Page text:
Today while waiting for my appointment at HealthNOW, (the people I was doing the elimination diet with) I started browsing their book, the Gluten Effect. I happened to glance over the acknowledgements page and I discovered that the authors (and the people who run HealthNOW) are Scientologists. I asked the doctor if he was a scientologist and he said yes.
Interesting discussion ensued. He wanted to know what was wrong with scientology and whether I knew about all the good scientology was doing in the world. He asked whether I'd be as upset upon discovering that my doctor was christian. He assured me that the lab was not owned by the Church and that his medical research has nothing to do with scientology.
He asserted that the mainstream media (and everyone else) was biased against scientology and that I should give scientology a chance. Fortunately, euneeblic
did that in a bias-confronting personal growth experiment a few months ago, and I was able to talk about his firsthand experiences.
We ended up talking about science, e-meters, comparative religion, and other stuff. I was definitely making him uncomfortable and vice versa. At the end he said "I'm sorry for you", which is I think almost verbatim what the scientologist recruiter told euneeblic
before he walked away.
The thing is... if I find out that a smart, accomplished person is a scientologist, I generally would assume that they are basically part of the system... as in an "exploiter" rather than an "exploitee". This makes me really bothered by the idea of a scientologist doctor... this person is entrusted with my life, and they're active users of the scientologist psychological toolbox. (for the record, I'd probably trust an evangelical fundamentalist christian doctor only slightly more, and this guy was definitely evangelical about scientology)
I was already somewhat concerned about this clinic. There were a few ambiguous red flags for me in prior weeks... nothing of clear concern but just general unease:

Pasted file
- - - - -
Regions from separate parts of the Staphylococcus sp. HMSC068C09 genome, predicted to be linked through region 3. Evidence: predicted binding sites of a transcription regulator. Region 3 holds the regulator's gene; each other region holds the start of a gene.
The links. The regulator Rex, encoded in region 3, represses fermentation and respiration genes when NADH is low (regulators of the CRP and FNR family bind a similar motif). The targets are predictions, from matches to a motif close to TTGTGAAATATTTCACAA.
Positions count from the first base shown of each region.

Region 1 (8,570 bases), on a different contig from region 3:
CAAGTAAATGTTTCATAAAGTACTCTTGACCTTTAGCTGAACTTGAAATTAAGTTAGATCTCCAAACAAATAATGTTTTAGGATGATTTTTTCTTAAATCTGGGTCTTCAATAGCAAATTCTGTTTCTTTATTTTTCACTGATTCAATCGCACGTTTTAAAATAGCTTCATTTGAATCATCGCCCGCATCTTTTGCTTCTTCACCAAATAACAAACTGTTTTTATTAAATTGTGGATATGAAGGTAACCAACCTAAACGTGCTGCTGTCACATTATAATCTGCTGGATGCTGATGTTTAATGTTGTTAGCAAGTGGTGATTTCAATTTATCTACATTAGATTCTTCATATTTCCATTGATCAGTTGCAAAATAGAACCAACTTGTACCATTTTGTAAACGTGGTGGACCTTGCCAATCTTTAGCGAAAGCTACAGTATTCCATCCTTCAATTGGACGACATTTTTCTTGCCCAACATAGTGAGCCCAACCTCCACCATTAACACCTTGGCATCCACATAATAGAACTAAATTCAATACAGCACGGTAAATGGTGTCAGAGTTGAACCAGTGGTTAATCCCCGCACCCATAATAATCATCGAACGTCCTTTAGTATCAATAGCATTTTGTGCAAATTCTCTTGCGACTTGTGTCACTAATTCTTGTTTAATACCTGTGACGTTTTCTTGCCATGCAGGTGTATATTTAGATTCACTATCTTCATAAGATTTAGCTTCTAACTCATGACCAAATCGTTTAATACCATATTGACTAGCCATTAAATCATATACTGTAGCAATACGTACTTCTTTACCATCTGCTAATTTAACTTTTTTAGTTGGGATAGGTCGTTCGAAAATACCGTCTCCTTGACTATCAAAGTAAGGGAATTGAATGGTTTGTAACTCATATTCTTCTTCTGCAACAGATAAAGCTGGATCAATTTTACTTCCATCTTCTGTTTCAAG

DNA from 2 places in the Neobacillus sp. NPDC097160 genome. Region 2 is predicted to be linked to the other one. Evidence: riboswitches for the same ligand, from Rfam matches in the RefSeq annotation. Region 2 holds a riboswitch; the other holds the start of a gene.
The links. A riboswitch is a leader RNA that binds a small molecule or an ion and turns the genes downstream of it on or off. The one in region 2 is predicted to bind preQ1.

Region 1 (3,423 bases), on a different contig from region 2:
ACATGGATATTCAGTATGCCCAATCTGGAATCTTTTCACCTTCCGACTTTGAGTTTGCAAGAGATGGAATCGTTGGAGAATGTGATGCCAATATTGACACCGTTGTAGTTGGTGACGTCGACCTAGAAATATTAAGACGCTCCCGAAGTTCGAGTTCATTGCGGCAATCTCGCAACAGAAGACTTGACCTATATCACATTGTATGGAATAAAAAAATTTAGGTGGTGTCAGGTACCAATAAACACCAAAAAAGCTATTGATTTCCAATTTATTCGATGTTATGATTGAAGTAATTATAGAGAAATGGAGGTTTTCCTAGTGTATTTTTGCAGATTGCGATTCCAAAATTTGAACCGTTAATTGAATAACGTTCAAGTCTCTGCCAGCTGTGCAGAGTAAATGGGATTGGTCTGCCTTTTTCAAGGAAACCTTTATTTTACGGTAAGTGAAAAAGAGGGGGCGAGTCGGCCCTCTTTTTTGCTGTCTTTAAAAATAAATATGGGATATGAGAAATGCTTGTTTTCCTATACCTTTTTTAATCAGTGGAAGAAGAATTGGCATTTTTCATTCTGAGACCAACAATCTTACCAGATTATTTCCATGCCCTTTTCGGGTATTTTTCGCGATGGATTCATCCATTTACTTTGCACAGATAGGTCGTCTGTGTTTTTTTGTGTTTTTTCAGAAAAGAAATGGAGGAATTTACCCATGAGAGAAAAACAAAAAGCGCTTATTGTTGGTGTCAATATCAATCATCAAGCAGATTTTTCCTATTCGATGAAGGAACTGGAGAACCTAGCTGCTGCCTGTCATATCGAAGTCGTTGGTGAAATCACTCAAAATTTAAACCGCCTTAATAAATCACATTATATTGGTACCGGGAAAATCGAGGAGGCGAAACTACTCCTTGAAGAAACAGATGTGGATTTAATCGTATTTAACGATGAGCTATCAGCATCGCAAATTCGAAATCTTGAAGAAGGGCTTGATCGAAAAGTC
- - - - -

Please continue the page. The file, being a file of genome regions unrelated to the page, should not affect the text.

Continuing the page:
- They mentioned that some of the test lab's (BioHealth Diagnostics) tests were done just for their clinic. Lack of demand from any other clinic is concerning to me.
- The same company that does the tests provides supplements, which are available directly at the clinic. They are among the highest priced supplements in their category on the market. Now it could be that they're expensive because they're really good, but then again, maybe not.
- The speech patterns, images, and word choice used by the doctors and in the Gluten Effect book seem to be a bit preachy and condescending. Now maybe it's designed with seniors in mind, which would explain the large text. I got a similar squick from the Life Extension Foundation's weekly magazines (though not from their medical reference manual).
- They try to schedule the next 5 followon appointments as soon as you schedule the first one.
On the other hand, the anti-inflammatory and adrenal support supplements they put me on do seem to have caused diarrhea issues to cease. I'm no longer on the full elimination diet -- last time we agreed to reintroduce all foods except gluten and dairy. The logic of the anti-adrenal-exhaustion program seems good, but hey, I'm not a doctor. I could easily make up some reasonable sounding but completely flawed software system that a technically competent nonprogrammer would think sounds like a great idea.
So at this point, I'm unsure how much of the idea toolkit from these people to throw out. I'm tempted to throw out almost everything I learned from them and (one at a time) gradually reintroduce gluten and dairy and stop taking the various anti-inflammatories to see what happens, but it does seem like at least some of their science and experimental approach was good. Early on I really liked their approach -- they seemed to have the right philosophy regarding treating ultimate causes instead of symptoms and eliminating external variables.
I had a similar experience with a place called Woodside Chiropractic a few years back. After a few sessions (and about $400) I realized that they were doing a small number of things that were probably legitimate and a large number of things that were total bullshit. I'm guessing a lot of quack places get away with their practice by mixing in some real with some fake. Apparently WC is doing very well these days, with various satellite offices now.
So I know a number of you went through the full program with this lab and liked it. I'd be interested to hear what your reaction is to my experience
I think I'd like to find another doctor / dietitian to work with on somewhat similar program. My mother called this one -- she thought early on that the clinic sounded fishy and suggested some alternative programs (eg 7-day detox miracle etc). I wanted to give this program a fair shot first before trying any alternatives, so I held off. Now I'm ready to look around.